We’ve all been there, standing over the sink with a pot of oil, about it dump it down the drain, only to have a sink savvy friend or family member shout, “You can’t pour that down the sink!” You freeze and, unsure of what to do next, ask, “What should I do with it then?” The question hangs in the air for what feels like forever before the sink savior finally gives up, “I don’t know, just don’t pour it down the sink.”
As helpful as that experience was, whatever you ended up doing with the oil, it probably didn’t feel 100% right—I bet you had doubts the whole way through, didn’t you? Well, there are two general methods for “disposing" of that used cooking oil that will save your drain, and your brain—from ever having to think about this subject again.
The easiest and most economical way to “get rid” of your used cooking oil is simply to save and reuse it. You can reuse frying oil a few times on average (here’s a great guide if you have questions about that), just let it cool completely at room temperature, strain it through a coffee filter or cheese cloth into an airtight container, and keep it stored in a cool, dark place until you’re ready to fry again.
If the oil smells off or rancid, you should just throw it away—even it was only used once before.
Another thing to keep in mind when reusing cooking oil is that each time it’s used, the smoke point decreases, meaning the oil will start to burn and smoke earlier and at a lower temperature than the first time you used it.
How to Tell If You Can Reuse Your Cooking Oil
Depending on what oil you used and what you used it for, some cooking oils cannot or should not be saved for reuse. Any oil used to deep-fry is the perfect candidate for saving, but oils used to sear things like meat at high temperatures are not—they’re already “spent”, and it’s likely that you didn’t use enough to really make it worth the effort. If you shallow fry things like garlic, shallots, or onions and don’t need that cooking oil for the recipe, definitely strain and it save for later use—it would be great in a vinaigrette but could also be reused as the base oil for a simple curry or homemade mayonnaise.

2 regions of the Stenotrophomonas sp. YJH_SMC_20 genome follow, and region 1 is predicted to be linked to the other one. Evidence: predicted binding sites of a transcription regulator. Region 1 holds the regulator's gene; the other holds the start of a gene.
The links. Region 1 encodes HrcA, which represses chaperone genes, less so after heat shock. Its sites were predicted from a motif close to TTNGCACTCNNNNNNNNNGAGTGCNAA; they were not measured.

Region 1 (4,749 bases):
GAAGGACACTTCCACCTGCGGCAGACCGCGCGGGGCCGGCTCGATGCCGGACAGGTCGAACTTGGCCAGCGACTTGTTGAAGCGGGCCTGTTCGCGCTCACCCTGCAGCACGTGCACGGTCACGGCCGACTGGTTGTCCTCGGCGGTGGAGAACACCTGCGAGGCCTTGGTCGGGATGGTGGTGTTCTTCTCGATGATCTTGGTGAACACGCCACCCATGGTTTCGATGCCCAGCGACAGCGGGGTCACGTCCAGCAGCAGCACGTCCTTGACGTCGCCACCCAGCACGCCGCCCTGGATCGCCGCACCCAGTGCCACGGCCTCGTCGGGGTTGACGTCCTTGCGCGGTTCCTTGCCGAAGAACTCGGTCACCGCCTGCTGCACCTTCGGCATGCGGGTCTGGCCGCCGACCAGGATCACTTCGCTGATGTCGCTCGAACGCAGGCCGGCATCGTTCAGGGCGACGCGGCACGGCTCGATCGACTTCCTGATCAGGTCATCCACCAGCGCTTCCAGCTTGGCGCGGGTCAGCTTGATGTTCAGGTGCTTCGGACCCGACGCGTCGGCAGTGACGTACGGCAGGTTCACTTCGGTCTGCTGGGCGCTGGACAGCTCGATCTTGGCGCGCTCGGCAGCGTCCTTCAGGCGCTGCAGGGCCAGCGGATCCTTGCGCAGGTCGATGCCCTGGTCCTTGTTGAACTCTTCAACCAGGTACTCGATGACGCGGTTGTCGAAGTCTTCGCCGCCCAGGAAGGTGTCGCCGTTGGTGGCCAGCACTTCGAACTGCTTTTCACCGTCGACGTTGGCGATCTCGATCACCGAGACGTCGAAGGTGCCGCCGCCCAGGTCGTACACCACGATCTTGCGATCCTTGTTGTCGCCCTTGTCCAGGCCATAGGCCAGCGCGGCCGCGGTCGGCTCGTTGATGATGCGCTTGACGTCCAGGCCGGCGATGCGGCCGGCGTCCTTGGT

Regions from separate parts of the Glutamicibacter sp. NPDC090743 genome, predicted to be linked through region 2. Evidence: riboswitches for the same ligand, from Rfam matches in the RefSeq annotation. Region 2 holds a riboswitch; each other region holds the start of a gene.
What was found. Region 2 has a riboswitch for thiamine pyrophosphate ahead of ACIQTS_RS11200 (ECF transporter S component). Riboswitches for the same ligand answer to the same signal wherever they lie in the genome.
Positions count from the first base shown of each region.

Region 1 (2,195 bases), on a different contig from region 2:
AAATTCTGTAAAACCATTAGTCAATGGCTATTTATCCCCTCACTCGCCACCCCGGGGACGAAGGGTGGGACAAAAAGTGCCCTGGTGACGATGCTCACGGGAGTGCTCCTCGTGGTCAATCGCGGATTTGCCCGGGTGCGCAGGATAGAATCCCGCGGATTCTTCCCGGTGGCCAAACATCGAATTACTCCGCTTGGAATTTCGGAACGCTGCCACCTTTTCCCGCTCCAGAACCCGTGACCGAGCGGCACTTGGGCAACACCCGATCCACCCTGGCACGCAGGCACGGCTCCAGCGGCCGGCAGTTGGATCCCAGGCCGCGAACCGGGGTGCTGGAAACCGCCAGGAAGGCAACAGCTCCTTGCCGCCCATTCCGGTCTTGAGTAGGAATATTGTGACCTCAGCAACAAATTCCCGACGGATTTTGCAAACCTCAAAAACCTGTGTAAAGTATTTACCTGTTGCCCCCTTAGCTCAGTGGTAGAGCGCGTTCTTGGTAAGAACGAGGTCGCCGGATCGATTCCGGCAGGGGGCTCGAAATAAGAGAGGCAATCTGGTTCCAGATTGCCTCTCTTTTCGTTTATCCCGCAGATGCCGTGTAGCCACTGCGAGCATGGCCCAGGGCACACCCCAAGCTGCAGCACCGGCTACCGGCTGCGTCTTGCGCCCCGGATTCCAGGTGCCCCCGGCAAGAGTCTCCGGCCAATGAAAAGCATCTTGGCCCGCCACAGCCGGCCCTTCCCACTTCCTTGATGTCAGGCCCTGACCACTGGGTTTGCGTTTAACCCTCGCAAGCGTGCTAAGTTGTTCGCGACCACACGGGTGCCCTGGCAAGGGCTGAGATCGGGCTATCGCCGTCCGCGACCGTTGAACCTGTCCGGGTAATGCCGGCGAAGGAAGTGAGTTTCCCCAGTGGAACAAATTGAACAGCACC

Throw It Away
If your cooking oil doesn’t fall into the “reusable” category, that’s okay—you can throw it away. Instead of washing your oil down the sink, which after a time could cause the sink to become clogged thanks to a process called “saponification” that has a pretty horrifying consequence on a larger scale, simply let it cool completely at room temperature and pour it into a resealable, disposable container before popping it into the trash. Do not pour it directly into the trash bag (especially if it’s hot) and do not pour it into the toilet—something I’m kind of sad about even having to mention.
If you’d rather not throw it out with a container that could otherwise be recycled, don’t worry, you’ve got options. Depending on how much oil you have, you could let it cool, then use paper towels to soak it up before throwing the soaked towels away or cool it in the fridge until it hardens, then use a spoon to scoop the hardened oil directly into the trash.
If you have cats or access to plenty of sand or sawdust, you can also soak up the oil with cat litter, sand, or sawdust and throw it away like that.
Some areas have oil recycling options, so if you’re a big deep-frying fan and want to dig into that option—please do! Otherwise, reuse as much as you can, and then throw it away safely—for the sake of your sink, and sanity.
Up next: This is the secret to keeping your lettuce fresh.